Releasing an animated film around Thanksgiving has become a holiday tradition for Disney, and this year is no different. “Wish,” a musical origin story for the Wishing Star that many Disney characters have wished upon before, is expected to lead the box office charts over the busy weekend.
But it won’t be all Disney all the time, as was the case last year when two of the studio’s offerings, “Black Panther: Wakanda Forever” and “Strange World,” took the top spot at the box office. Moviegoers will be able to enjoy a number of titles, including another newcomer, Ridley Scott’s historical epic “Napoleon” and leftover titles like “The Hunger Games” prequel “The Ballad of Songbirds and Snakes” and “Trolls Band Together.” Are. Some indies, like Emerald Fennell’s explosive thriller “Saltburn” and Alexander Payne’s feel-good drama “The Holdovers,” will expand nationwide.
“Wish,” featuring original music and the voices of Ariana DeBose and Chris Pine, debuts Wednesday. It is expected to gross $35 million in its traditional weekend and $45 million to $50 million in its first five days of release. Co-written and co-directed by the “Frozen” team of Chris Buck and Jennifer Lee, “Wish” tells the story of a young girl named Hope who attempts to save the fictional kingdom of Rosas from darkness.
Disney’s previous Thanksgiving releases, like 2019’s “Frozen II” ($123.7 million), 2018’s “Ralph Breaks the Internet” ($84.6 million) and 2017’s “Coco” ($71 million) debuted much bigger. Yet none of the studio’s recent Turkey Day offerings have lived up to pre-pandemic standards. The poorly reviewed “Strange World” flops in 2022 with $18 million in five days. Ticket sales never recovered, grossing a modest $37 million domestically and $73 million globally. And 2021’s “Encanto,” which opened to $40.3 in its first five days, didn’t become a viral TikTok sensation until the musical arrived on Disney+ more than a month later. It’s not just holiday titles that are on ice. “Wish” takes aim at a number of underperforming Disney 2023 tentpoles including “The Marvels,” “Indiana Jones and the Dial of Destiny,” “The Haunted Mansion” remake, “The Little Mermaid” and “Ant-Man and Luck has to change. Wasp: Quantumania.
This year, “Wish” may face competition from “Trolls 3,” which attracts a similar demographic and opened in second place last weekend with $30 million domestically. Based on current projections, “Vish” will have no trouble ruling the competition. But the $200 million movie needs “Knowing What I Know Now” or “This Wish”, the film’s two catchy new tunes, to become inescapable sensations (in contrast to previous earworms like “Let It Go” or “We Don’t”). In the vein of ”Don’t Talk About Bruno”) to bring family audiences back to the multiplex en masse. Due to its substantial budget (not including the several million spent on global marketing efforts), Disney is hoping that “Wish” will resonate well beyond the US to justify its cost. It is aiming to gross $25 million at the international box office, a similar debut to “Elemental” and “Moana” in the same group of foreign markets.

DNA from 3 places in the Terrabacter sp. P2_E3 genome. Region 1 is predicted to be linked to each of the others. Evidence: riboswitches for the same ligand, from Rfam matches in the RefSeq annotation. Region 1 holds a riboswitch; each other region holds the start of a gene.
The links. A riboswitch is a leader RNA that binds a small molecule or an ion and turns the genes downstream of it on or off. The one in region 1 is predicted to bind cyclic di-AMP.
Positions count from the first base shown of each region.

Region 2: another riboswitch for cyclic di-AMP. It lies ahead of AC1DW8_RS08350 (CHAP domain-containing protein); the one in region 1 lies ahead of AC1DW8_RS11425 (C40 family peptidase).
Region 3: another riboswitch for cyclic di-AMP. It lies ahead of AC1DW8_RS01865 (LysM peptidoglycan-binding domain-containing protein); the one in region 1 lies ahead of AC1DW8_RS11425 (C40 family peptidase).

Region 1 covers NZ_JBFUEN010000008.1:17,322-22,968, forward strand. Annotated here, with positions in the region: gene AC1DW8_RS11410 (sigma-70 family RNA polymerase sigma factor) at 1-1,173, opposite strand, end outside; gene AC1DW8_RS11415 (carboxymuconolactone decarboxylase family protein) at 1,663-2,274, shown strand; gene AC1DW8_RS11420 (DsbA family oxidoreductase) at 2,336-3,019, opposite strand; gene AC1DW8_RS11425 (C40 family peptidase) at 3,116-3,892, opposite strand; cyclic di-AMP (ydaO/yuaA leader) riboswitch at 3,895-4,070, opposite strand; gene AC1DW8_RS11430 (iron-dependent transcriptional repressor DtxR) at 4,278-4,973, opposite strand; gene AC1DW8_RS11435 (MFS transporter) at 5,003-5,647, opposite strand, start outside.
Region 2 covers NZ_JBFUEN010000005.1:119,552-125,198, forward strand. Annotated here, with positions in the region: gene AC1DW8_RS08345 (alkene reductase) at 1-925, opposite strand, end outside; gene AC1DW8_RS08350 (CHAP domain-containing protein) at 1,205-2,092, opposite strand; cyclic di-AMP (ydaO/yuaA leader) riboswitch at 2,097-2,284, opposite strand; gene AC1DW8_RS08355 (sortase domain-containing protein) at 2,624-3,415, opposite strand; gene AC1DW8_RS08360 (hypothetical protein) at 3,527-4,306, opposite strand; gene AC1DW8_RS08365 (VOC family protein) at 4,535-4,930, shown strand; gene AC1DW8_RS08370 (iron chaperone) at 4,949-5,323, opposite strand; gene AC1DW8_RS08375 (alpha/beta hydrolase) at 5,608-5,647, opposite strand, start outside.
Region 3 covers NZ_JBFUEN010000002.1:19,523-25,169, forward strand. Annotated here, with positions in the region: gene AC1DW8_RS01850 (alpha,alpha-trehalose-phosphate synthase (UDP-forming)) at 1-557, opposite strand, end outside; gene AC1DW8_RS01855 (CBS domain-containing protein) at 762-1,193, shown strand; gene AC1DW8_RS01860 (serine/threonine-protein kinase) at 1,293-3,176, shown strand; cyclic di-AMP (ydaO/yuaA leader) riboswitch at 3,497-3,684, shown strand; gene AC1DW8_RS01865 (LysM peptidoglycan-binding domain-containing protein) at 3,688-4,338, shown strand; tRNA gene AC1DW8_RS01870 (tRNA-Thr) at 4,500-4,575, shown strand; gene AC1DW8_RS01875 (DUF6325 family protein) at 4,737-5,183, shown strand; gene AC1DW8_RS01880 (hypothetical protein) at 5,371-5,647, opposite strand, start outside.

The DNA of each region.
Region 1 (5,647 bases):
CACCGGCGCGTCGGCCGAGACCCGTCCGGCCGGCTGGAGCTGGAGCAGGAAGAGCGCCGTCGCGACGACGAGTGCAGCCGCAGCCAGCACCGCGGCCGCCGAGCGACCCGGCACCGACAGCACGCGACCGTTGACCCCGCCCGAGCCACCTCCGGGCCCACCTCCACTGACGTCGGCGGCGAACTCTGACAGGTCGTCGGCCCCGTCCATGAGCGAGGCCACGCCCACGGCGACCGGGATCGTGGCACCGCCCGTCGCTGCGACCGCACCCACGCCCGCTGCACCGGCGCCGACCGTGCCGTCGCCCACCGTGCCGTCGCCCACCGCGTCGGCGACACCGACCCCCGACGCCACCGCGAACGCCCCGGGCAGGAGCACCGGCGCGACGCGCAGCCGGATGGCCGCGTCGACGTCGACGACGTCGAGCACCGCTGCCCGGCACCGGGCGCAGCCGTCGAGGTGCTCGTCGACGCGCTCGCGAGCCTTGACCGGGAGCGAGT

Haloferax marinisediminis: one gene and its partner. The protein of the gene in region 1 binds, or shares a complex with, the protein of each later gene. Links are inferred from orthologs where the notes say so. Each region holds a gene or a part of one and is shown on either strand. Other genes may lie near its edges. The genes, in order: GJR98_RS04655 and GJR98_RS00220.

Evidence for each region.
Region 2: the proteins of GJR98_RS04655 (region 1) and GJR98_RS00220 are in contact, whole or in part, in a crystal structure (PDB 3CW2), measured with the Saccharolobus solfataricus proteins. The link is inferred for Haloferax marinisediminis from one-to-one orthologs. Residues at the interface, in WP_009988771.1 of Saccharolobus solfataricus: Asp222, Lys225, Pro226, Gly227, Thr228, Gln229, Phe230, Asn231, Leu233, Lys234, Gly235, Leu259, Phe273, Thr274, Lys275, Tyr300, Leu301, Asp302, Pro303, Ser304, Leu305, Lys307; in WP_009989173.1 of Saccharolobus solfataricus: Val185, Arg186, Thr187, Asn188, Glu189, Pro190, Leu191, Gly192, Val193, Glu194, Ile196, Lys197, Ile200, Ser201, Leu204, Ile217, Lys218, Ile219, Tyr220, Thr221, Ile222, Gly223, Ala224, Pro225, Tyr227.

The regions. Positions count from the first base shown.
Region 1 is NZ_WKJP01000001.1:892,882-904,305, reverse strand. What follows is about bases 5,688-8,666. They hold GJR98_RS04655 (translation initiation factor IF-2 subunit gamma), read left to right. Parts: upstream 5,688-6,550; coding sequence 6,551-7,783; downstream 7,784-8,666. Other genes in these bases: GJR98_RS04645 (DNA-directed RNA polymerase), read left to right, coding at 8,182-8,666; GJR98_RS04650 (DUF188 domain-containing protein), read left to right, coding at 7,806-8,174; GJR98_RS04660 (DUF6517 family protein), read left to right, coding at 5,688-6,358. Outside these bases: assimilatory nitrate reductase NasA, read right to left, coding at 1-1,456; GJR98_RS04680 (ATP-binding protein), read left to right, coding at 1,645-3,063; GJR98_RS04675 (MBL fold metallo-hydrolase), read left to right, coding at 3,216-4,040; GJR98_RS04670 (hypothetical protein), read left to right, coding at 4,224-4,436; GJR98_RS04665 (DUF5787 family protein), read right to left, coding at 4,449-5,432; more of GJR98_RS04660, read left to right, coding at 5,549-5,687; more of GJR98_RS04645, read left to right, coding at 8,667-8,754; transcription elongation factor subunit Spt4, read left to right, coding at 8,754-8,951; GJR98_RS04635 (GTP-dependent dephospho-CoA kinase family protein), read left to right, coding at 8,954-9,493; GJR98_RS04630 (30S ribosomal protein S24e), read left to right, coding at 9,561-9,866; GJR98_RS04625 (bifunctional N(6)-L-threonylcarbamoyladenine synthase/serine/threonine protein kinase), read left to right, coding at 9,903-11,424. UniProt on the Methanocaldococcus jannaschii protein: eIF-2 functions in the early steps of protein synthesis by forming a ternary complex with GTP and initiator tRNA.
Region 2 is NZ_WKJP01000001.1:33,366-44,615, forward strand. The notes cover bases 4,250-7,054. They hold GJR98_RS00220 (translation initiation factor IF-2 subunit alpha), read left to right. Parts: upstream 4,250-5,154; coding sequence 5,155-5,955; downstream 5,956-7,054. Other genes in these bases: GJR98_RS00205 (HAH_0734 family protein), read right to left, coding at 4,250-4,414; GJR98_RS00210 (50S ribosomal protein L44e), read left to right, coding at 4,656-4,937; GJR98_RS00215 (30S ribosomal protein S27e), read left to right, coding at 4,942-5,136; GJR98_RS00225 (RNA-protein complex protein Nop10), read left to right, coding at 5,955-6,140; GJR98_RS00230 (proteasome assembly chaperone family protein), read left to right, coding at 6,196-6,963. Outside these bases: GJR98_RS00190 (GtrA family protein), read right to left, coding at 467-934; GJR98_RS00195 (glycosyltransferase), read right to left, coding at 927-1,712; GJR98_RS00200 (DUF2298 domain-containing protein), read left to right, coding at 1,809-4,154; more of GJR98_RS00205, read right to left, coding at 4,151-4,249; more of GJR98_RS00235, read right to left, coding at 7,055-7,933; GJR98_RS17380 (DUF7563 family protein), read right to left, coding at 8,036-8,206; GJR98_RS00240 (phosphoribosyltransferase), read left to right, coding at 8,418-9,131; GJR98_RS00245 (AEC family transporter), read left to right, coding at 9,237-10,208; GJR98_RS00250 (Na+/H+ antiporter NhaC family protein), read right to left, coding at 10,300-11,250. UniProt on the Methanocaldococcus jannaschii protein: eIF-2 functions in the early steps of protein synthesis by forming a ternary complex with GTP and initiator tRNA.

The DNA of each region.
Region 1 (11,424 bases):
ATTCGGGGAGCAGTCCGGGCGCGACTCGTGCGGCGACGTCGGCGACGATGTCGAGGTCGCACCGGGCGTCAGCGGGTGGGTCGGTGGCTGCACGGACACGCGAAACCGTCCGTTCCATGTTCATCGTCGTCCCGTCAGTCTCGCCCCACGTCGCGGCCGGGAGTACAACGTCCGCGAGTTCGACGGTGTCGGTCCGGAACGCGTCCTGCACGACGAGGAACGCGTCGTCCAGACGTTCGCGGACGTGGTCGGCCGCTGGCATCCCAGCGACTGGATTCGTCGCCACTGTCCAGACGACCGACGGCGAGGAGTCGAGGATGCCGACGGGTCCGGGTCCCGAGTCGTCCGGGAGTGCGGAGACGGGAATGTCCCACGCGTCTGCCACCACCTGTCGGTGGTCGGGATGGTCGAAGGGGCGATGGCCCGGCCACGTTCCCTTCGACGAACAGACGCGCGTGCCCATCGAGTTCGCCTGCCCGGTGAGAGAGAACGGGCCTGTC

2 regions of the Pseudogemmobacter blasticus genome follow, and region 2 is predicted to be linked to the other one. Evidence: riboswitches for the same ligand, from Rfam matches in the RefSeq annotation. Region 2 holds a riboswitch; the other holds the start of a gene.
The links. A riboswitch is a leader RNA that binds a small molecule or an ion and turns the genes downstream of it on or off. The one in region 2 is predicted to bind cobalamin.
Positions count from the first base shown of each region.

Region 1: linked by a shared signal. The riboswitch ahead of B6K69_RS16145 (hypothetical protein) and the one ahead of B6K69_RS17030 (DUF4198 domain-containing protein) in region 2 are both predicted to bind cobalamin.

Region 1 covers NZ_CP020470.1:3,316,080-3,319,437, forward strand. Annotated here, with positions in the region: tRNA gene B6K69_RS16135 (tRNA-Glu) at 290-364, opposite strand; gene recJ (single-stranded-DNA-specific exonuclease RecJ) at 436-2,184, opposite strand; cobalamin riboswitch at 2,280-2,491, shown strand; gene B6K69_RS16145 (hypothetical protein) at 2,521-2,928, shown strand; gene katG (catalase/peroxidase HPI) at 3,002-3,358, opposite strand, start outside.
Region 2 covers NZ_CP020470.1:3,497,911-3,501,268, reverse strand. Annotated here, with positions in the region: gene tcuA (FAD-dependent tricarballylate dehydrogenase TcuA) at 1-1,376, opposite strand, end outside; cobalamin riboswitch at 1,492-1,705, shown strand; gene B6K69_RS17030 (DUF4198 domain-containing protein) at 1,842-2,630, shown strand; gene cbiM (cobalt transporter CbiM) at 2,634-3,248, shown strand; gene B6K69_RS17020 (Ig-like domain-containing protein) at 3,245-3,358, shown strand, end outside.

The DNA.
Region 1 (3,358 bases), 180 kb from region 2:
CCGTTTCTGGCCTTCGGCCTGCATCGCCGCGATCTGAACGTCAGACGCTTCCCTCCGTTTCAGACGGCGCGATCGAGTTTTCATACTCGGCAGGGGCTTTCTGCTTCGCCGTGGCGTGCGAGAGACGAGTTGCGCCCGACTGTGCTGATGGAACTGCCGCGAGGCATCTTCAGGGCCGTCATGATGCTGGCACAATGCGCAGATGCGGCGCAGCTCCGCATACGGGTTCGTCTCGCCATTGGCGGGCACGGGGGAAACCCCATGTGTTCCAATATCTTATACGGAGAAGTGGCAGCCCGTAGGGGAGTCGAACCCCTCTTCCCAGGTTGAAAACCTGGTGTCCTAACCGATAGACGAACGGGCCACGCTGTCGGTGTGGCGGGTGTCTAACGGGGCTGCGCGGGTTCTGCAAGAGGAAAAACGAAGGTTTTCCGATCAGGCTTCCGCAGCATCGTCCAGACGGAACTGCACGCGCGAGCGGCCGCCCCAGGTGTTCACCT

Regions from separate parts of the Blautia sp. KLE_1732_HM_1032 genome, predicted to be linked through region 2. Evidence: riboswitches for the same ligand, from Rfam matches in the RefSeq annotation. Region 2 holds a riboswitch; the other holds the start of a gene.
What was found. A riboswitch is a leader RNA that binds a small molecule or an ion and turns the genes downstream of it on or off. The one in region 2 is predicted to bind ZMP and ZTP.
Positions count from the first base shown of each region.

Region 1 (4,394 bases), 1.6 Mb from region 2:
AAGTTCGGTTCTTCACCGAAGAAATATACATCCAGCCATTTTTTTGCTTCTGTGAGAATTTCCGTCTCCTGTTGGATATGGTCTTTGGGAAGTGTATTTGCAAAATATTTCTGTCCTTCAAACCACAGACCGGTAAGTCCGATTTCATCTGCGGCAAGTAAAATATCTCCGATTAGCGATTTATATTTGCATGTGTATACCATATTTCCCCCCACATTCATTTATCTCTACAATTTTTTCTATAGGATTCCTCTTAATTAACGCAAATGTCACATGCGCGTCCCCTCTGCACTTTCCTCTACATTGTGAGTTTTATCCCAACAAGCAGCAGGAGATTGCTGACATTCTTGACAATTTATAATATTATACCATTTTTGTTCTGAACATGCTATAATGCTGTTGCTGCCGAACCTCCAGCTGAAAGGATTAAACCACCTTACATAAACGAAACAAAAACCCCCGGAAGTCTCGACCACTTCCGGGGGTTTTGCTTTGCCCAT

“Napoleon,” starring Joaquin Phoenix as the infamous French ruler and Vanessa Kirby as his wife Joséphine de Beauharnais, is an equally expensive endeavor. The $200 million film is Apple’s second big-screen bet after Martin Scorsese’s “Killers of the Flower Moon,” which starred Leonardo DiCaprio and Robert De Niro and grossed $23 million domestically and 21 million overseas in October. Had earned million dollars. After five weeks of release, the film, distributed by Paramount, underperformed with a disappointing gross of $63.5 million in North America and $145.7 million worldwide.
“Napoleon” is aiming for a traditional weekend gross of $16 million and $22 million between Wednesday and Sunday. It aims to gross $24 million at the international box office, bringing the global gross to $46 million. Given the trajectory of “Killers of the Flower Moon,” these numbers aren’t that promising for such an expensive, adult-skewing drama. But, like “Killers of the Flower Moon,” it may be complicated to assess the results of “Napoleon,” which Sony is releasing in theaters. Apple is covering production, marketing and distribution costs, and, as one of the companies with the world’s deepest pockets, its executives have said they use a different metric of success than traditional Hollywood players. Are. They are not as interested in making money as they are in generating buzz for their streaming service.
Will “Napoleon” prove to be more commercial than “Killers of the Flower Moon”? It skipped the film festival circuit thereby boosting attention for “Flower Moon”. Even with a lengthy runtime of two hours and 38 minutes, Scott’s epic is significantly shorter than Scorsese’s latest, which clocks in at a whopping three hours and 26 minutes. Both of those movies were just getting started when the easy-going hour-and-a-half “Wish” ended (not that there’s much audience overlap).
Reviews of “Napoleon” have been mixed. of variety Peter Debruge called the film “an undeniably impressive technical achievement”. But, he adds that “Napoleon ultimately suffers from the same problem as its subject: the film’s ambitions exceed what people demand, as Scott bites off more than he can manage.”